Pop culture obsessives writing for the pop culture obsessed.
Pop culture obsessives writing for the pop culture obsessed.

Caroline Smith And The Good Night Sleeps

Illustration for article titled Caroline Smith And The Good Night Sleeps

Caroline Smith And The Good Night Sleeps won over Minnesotans in 2008 with a winsome, instantly ingratiating folk-pop sound that came off like Feist fronting a highly competent coffeehouse band. They’ve grown into a far fiercer and more adventurous musical unit since then, as attested to by Little Wind, the group’s long-awaited forthcoming sophomore album. The product of two years of focused writing and recording time, it’s a densely layered and boundary-pushing record for the still-youthful quartet. Spritely acoustic strumming has largely been banished in favor of hypnotic electric riffage and straightforward verse-chorus-verse ditties expanded into sprawling soundscapes. Nowhere is this extreme makeover more apparent than on lead single and present 89.3 The Current staple “Tank Top,” a forcefully driving slice of moody indie-pop that finds Smith’s typically crystal-clear voice delightfully scuffed up with effects.


Prior to the group’s CD-release gig at First Avenue Sept. 16, Smith talked with The A.V. Club about her teenage music-making adventures, the pros and cons of Kickstarter, and her love for Lil Wayne.

The A.V. Club: Shortly after releasing Backyard Tent Set you were quoted by the Star Tribune as saying, “We think it’s important that our recording sounds like our live show.” There must have been a different mission statement guiding Little Wind, which has quite a few effects and layers on it.

Caroline Smith: The sound is quite different on this record, but it was a pretty organic evolution. We weren’t trying to shock people and sound like a totally different band; that’s just sort of what happened. I still think it’s important to be able to have a live show replicate the record, so that’s an exciting challenge for us this time. We’re having a lot of fun learning how to play with effects pedals. [Laughs.] No matter what we did, it was going to sound a lot different than Backyard Tent Set; I wrote most of those songs when I was still in high school.

AVC: You got an early start performing your music publicly compared to most of your indie peers, self-releasing a CD at age 16 and playing out in clubs and coffee shops on a regular basis. Do you ever go back and listen to that first album now?

CS: Oh God, no! It’s the last thing I ever want to hear. It’s so embarrassing. If I were to play it, I would just be just shouting out every second, “I can’t believe I sang like that, played guitar like that, wrote like that!” [Laughs.] I do have to give props to my mom for getting me out there performing at a young age. I hated it at the time, but I think it definitely has given me a leg up in some ways, although it’s also made me into a bit of a ham. [Laughs.] I honestly think where it’s helped the most is the talking between songs. I’m still not completely comfortable up there, and [I] say embarrassing things, but I definitely have seen other young artists get up there and just look terrified because it’s one of the first times they’ve performed publicly. I feel thankful to have already gotten that stress out of my system.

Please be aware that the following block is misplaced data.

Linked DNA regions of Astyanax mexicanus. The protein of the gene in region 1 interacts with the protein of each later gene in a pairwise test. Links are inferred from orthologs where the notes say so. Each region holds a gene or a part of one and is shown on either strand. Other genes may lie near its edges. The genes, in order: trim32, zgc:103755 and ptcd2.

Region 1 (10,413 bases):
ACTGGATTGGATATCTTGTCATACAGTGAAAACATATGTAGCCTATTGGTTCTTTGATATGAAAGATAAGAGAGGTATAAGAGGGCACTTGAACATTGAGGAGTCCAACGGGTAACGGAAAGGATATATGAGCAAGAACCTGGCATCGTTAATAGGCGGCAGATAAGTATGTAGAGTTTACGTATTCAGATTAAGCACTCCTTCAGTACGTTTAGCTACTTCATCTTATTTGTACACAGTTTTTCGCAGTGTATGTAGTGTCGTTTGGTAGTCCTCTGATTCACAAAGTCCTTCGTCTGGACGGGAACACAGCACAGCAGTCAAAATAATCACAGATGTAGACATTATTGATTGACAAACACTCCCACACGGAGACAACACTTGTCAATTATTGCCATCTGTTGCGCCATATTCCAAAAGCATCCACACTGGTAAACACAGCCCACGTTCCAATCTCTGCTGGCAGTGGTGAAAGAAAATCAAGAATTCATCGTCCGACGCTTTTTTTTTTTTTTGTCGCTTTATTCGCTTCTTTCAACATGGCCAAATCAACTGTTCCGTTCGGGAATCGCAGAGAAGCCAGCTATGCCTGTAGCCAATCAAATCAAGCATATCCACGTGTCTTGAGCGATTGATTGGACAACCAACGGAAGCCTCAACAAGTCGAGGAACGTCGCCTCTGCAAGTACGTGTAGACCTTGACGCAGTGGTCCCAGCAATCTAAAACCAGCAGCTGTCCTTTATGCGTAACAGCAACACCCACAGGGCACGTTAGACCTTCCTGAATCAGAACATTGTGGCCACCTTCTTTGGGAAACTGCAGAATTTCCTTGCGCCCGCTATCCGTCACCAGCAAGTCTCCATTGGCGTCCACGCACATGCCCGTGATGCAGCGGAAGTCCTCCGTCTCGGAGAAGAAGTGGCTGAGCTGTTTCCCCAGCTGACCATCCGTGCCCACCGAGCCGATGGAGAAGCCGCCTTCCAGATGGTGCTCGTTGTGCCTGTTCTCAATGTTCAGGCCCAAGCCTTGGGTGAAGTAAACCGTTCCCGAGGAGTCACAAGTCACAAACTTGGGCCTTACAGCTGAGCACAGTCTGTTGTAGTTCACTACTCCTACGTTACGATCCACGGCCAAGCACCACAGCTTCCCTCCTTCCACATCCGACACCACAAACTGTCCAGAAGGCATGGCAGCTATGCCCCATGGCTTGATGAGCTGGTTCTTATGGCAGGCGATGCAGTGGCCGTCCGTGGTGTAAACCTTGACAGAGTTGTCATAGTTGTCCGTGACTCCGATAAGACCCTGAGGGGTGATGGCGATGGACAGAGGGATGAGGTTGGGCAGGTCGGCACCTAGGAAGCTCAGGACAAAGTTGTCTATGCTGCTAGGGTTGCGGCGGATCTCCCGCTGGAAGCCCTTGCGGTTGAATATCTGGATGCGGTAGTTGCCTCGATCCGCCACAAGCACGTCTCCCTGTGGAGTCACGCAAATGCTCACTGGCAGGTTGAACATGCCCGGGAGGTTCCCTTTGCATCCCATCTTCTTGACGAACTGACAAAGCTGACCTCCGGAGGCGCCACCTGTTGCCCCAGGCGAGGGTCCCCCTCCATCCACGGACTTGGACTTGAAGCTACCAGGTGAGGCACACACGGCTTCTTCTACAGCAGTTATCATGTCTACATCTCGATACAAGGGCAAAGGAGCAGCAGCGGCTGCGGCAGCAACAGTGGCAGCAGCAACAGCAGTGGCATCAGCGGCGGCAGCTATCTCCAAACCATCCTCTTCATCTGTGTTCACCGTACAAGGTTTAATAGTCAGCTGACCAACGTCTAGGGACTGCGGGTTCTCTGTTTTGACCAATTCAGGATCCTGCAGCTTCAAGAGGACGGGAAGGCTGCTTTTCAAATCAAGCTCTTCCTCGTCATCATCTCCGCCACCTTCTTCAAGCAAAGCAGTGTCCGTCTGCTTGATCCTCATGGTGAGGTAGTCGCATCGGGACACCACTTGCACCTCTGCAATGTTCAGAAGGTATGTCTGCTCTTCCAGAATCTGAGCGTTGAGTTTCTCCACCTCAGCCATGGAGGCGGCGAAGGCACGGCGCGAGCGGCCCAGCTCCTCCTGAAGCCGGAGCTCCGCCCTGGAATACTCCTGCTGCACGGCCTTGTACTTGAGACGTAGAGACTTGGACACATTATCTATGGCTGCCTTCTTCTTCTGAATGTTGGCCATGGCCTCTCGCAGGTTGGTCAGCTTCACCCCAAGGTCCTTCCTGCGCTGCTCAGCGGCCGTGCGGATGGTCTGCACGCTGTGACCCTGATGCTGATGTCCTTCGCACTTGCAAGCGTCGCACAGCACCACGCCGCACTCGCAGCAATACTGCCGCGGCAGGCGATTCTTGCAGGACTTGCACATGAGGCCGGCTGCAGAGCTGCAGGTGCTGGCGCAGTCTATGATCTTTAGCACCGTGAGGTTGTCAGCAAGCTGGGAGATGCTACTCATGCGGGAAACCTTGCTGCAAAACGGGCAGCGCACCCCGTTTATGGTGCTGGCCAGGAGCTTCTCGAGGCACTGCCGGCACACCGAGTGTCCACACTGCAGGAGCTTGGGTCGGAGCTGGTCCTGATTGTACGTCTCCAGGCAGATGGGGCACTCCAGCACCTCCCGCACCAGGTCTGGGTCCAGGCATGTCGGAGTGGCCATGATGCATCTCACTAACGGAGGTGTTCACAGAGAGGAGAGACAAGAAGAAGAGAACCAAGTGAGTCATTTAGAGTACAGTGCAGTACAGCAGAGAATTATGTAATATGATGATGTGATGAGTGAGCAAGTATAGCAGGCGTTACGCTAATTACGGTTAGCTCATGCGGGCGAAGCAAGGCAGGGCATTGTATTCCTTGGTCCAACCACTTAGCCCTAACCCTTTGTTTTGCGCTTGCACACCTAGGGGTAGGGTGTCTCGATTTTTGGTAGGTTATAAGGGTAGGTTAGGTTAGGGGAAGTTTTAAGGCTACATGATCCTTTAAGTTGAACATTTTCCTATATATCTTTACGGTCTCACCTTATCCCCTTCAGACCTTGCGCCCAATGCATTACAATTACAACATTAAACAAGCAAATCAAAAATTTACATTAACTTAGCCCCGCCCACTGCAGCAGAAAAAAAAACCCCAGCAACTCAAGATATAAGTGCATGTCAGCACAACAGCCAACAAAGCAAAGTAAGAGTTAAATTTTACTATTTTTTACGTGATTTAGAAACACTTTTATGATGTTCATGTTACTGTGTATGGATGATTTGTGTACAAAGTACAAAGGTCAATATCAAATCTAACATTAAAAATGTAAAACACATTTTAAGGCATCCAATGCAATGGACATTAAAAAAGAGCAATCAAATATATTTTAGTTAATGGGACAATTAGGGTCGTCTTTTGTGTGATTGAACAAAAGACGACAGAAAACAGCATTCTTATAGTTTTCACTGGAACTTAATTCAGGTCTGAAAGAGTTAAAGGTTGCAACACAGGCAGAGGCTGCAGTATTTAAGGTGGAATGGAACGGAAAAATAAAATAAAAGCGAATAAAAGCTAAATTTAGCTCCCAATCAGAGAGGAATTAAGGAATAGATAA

AVC: You used online crowdfunding site Kickstarter to fund this record. Did you spend any sleepless nights worrying that you wouldn’t make your funding goal? [The band’s project was successfully funded to the tune of more than $7,500, far exceeding its $6,000 goal. —ed.]


CS: Kickstarter is a great idea, but at the same time it is a bit awkward for the artists involved. We bounced back and forth over whether to do it. You have to feign a certain level of confidence to ask your community for $6,000. We weren’t expecting such great support so quickly. It ended up being a great way to really bond with the people that care about our music. Now of course it’s about that time where pledge rewards are actually due, so I’m talking to you right now staring at my mom’s car that’s loaded down with shipping materials and packing tape, and thinking about how long it will take to mail everything. It’s a good problem to have though.

AVC: Releasing “Tank Top” as the first single feels like a bold choice. Your first album was very well received. Why select the song that sounds least like any of your previous material as your reintroduction to your fans?


CS: It wasn’t an easy decision, because we were concerned how our existing fans were going to respond. Ultimately we wanted to introduce people to this record right, which meant showing them our most balls-to-the-wall, in-your-face song. We’re not a band interested in writing Backyard Tent Set over and over. I figure it’s better to assert ourselves early on as a group that will always be changing and growing. In the tour van we listen to all kinds of music—I love Lil’ Wayne, TLC, Bon Iver, Frank Sinatra—and every time we fall in love with something new we want to try and make those kinds of sounds ourselves, for better or worse. I think the biggest mistake a band can make is to feel too pigeonholed to explore whatever interests them at the time.